US Investors Making a Big Parlay Bet

Articles From: Interactive Brokers
Website: Interactive Brokers


Chief Strategist

Interactive Brokers

There’s a strange preponderance of red on my screen today.  It was something I saw quite often this year, but not so often lately.  Yes, we still do have down days, and I’ll assert that they can be quite necessary.  My concern is not about a minor downtick today, but a fear that investors have placed a huge parlay bet on the markets.  The recent rally in equities implies that we will thread a very tight needle – that we will we be able to maintain solid earnings growth amidst moderating inflation that will occur with neither aggressive Fed action nor a recession. 

Can that happen?  Sure. Is it likely to transpire in exactly that manner, well, that’s another story.  There’s a reason that sports betting companies advertise parlays relentlessly.  They have long odds against paying off, and the house is much more likely to price the odds effectively than the gambler.  Yet this long-odds bet seems to be the base case at the moment.

First, a bit of perspective about today’s decline.  The S&P 500 Index (SPX) has basically only given back its gains for the week, putting us back to the levels that we saw just as the final stage of an options-fueled ramp was taking hold late last Friday.  Since the options activity was focused on SPY, we’ll use that as the basis for the 5-day chart below:

SPY, 5-Day Chart, 5-Minute Bars, August 11-17, 2022

SPY, 5-Day Chart, 5-Minute Bars, August 11-17, 2022

Source: Interactive Brokers

There are solid rationales for today’s pause.  For starters, UK inflation was dreadful, with a wide range of statistics coming in above expectations.  It is becoming increasingly clear that Europe is suffering from increasing price pressures in a difficult economy.  US investors are (were?) somewhat concerned about stagflation, but that seems to be the base case in Europe.  A stagflating Europe and a stagnating China is not a great outlook for the world’s economy.  It’s entirely possible that a weakening world economy can reduce demand sufficiently to cause inflation to moderate yet not cause a recession in the US, but that seems tricky at best.  Certainly the Treasury bond market doesn’t agree, since there is a 45 basis point inversion between 2- and 10-year yields.  That is a classic recessionary signal.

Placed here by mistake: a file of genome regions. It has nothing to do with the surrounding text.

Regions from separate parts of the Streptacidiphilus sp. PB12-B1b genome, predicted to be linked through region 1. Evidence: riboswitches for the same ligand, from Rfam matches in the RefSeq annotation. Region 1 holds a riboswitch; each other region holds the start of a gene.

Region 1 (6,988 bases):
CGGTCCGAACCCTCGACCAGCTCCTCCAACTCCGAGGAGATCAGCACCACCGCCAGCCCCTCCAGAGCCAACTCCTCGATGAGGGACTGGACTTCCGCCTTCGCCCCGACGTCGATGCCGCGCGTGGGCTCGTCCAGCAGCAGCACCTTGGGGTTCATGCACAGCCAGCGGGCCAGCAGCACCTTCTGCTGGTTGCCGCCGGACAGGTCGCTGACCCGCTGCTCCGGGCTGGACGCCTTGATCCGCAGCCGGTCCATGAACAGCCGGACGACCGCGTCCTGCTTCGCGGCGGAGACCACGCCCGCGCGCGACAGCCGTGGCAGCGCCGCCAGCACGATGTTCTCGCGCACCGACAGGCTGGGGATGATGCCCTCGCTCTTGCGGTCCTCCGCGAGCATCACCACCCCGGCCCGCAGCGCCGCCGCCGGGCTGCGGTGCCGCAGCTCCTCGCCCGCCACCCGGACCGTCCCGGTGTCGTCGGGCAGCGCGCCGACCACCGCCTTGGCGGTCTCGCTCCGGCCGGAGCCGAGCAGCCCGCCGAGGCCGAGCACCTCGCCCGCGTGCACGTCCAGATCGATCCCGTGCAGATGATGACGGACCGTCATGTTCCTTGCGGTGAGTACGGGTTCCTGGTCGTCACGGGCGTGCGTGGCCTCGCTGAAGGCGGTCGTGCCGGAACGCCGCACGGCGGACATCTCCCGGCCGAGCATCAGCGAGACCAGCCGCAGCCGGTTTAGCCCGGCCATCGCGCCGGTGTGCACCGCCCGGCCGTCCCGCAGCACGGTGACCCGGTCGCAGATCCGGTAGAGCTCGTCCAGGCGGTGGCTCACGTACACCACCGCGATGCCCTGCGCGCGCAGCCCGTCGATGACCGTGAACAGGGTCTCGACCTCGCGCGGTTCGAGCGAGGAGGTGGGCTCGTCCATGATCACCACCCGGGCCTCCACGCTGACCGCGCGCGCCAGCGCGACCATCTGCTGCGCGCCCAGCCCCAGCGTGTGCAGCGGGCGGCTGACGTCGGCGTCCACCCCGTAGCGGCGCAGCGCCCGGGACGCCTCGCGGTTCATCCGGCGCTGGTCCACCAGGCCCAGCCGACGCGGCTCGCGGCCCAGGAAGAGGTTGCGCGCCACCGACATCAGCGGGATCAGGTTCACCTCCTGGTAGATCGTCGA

It is also important to bear in mind that the most recent leg higher came after Chair Powell’s “neutral” comment at the post-FOMC press conference.  Since then, various regional Fed Presidents and Governors pushed back against that “neutral” comment and reinforced the concept that rates hikes will remain in place.  The question is not whether they will hike, but by how much.  It will be interesting to see if the “neutral” concept made it into the minutes, or whether the Chair was speaking somewhat off the cuff at his press conference.  We should also learn more about the plans for quantitative tightening, which should be accelerating in the coming weeks.  Perhaps the minutes will point to better odds for the parlay, perhaps not.

Running a large options market-making book, which I did for decades, is not unlike being the house at a casino.  Market makers tend to make a good portion of their money by selling options with high payoffs and low probabilities of success and then hedging them with cheaper alternatives.  When casinos tout parlay bets, that is their hope as well.  If the base case for the equity markets is a parlay, rather than a straightforward scenario, understand that the odds of success are much smaller than they seem.

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